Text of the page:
Alzheimer's: a simple blood test to evaluate it
An American study was conducted on nearly 1600 people, about 1200 with different degrees of cognitive impairment, and 400 others in good health. The researchers took blood samples from these people and measured the presence of light neurofilaments (NFL), a marker of neuronal degeneration.
They found that the NFL level was directly related to the stage of Alzheimer's disease. Indeed, when the latter occurs and then worsens, the nerve cells are damaged. NFLs, constituents of neurons, are found in the cerebrospinal fluid and then in the blood. And as the disease gets worse, the amount of NFL in the blood increases.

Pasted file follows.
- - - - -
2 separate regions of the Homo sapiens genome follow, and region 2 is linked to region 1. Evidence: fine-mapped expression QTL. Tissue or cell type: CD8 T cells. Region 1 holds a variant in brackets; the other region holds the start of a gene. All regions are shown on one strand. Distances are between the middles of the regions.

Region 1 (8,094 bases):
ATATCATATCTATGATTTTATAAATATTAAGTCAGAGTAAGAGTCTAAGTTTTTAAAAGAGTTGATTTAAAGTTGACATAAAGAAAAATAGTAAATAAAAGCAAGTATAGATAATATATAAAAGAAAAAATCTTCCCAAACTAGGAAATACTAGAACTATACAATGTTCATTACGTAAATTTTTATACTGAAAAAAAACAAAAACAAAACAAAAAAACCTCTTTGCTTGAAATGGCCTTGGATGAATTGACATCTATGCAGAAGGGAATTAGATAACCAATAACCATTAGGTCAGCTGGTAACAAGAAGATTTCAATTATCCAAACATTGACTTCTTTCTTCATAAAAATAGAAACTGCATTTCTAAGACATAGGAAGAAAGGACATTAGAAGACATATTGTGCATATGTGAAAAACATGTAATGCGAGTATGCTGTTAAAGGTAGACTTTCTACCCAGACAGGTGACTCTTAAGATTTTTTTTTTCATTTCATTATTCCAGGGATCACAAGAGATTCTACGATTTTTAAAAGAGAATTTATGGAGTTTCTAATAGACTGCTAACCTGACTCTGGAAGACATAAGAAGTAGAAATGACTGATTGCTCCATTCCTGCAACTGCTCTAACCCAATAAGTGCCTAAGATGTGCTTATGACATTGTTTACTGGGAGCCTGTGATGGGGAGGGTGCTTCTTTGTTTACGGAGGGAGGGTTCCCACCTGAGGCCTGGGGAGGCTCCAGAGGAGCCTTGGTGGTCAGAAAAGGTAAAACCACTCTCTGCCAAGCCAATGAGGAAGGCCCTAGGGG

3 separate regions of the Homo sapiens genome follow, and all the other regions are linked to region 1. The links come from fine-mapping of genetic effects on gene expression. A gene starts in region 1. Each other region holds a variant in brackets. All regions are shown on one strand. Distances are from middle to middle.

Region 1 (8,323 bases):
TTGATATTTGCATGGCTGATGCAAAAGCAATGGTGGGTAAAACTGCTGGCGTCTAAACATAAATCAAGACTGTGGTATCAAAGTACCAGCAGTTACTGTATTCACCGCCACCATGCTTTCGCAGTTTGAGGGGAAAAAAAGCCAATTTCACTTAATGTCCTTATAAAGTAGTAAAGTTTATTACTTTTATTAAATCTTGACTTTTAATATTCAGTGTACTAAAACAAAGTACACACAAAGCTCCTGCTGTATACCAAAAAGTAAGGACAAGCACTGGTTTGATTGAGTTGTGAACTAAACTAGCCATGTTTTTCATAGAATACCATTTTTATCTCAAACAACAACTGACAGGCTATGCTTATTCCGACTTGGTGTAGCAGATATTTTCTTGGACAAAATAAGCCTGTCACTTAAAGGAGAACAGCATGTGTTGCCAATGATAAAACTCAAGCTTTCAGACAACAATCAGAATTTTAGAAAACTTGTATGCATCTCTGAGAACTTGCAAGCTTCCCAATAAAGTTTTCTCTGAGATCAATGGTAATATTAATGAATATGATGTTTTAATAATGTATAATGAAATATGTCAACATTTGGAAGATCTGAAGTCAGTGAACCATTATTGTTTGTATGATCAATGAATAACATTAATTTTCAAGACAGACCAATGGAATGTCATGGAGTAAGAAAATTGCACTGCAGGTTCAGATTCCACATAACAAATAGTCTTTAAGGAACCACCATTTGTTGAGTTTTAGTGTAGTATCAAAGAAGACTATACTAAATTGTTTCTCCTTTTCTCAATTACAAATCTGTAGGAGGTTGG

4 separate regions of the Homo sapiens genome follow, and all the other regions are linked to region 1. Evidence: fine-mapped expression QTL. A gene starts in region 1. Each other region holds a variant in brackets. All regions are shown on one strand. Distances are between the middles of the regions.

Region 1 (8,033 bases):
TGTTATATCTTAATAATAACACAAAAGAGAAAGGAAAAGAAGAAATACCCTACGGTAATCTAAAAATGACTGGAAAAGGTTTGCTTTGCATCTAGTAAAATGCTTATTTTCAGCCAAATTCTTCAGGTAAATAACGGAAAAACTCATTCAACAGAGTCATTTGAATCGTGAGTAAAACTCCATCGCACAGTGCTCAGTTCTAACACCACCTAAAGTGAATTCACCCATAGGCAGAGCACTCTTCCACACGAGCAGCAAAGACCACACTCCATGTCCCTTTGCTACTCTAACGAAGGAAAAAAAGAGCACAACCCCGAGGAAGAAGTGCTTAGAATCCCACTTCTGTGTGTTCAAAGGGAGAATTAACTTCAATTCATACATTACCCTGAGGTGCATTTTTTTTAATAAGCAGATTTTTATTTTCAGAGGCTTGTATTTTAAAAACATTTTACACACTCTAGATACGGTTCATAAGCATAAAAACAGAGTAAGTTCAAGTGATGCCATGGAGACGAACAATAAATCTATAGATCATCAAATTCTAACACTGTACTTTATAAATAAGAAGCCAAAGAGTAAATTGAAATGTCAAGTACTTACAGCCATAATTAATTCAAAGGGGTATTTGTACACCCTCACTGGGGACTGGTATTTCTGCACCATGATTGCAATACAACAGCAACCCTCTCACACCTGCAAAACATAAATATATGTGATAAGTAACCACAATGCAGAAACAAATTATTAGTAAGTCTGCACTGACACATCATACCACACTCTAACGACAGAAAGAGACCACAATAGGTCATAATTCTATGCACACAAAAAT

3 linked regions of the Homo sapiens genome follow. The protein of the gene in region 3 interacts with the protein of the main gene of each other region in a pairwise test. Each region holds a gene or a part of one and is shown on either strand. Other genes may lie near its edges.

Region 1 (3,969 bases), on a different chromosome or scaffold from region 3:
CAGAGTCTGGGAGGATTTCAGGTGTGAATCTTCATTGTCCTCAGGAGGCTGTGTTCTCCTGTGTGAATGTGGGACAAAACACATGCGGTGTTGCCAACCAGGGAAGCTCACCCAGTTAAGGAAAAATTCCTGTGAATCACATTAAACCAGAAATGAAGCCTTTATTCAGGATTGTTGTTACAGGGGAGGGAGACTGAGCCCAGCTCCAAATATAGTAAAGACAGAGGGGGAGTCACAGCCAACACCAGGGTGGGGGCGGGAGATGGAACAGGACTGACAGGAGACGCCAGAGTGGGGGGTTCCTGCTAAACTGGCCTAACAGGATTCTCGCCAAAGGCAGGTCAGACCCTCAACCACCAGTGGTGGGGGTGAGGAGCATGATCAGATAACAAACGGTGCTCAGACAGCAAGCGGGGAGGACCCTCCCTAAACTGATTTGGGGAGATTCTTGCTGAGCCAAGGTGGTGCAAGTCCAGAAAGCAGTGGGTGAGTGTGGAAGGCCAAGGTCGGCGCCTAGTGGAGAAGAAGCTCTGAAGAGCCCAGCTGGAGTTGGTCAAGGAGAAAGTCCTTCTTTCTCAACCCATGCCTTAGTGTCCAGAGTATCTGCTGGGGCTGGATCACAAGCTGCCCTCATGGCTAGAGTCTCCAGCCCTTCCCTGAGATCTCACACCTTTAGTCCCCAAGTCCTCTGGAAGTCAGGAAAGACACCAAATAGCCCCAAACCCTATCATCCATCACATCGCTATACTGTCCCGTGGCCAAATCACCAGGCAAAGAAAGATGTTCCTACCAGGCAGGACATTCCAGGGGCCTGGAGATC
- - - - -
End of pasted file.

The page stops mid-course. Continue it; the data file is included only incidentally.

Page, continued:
Help in finding a treatment
This test would initially allow the diagnosis of Alzheimer's disease, in a non-invasive and simple way (rather than a lumbar puncture or an MRI of the brain). But it could also help research. By using it in parallel with a possible anti-Alzheimer drug, it would indeed facilitate the measurement of its effectiveness. However, it still needs to be validated and confirmed by other studies.
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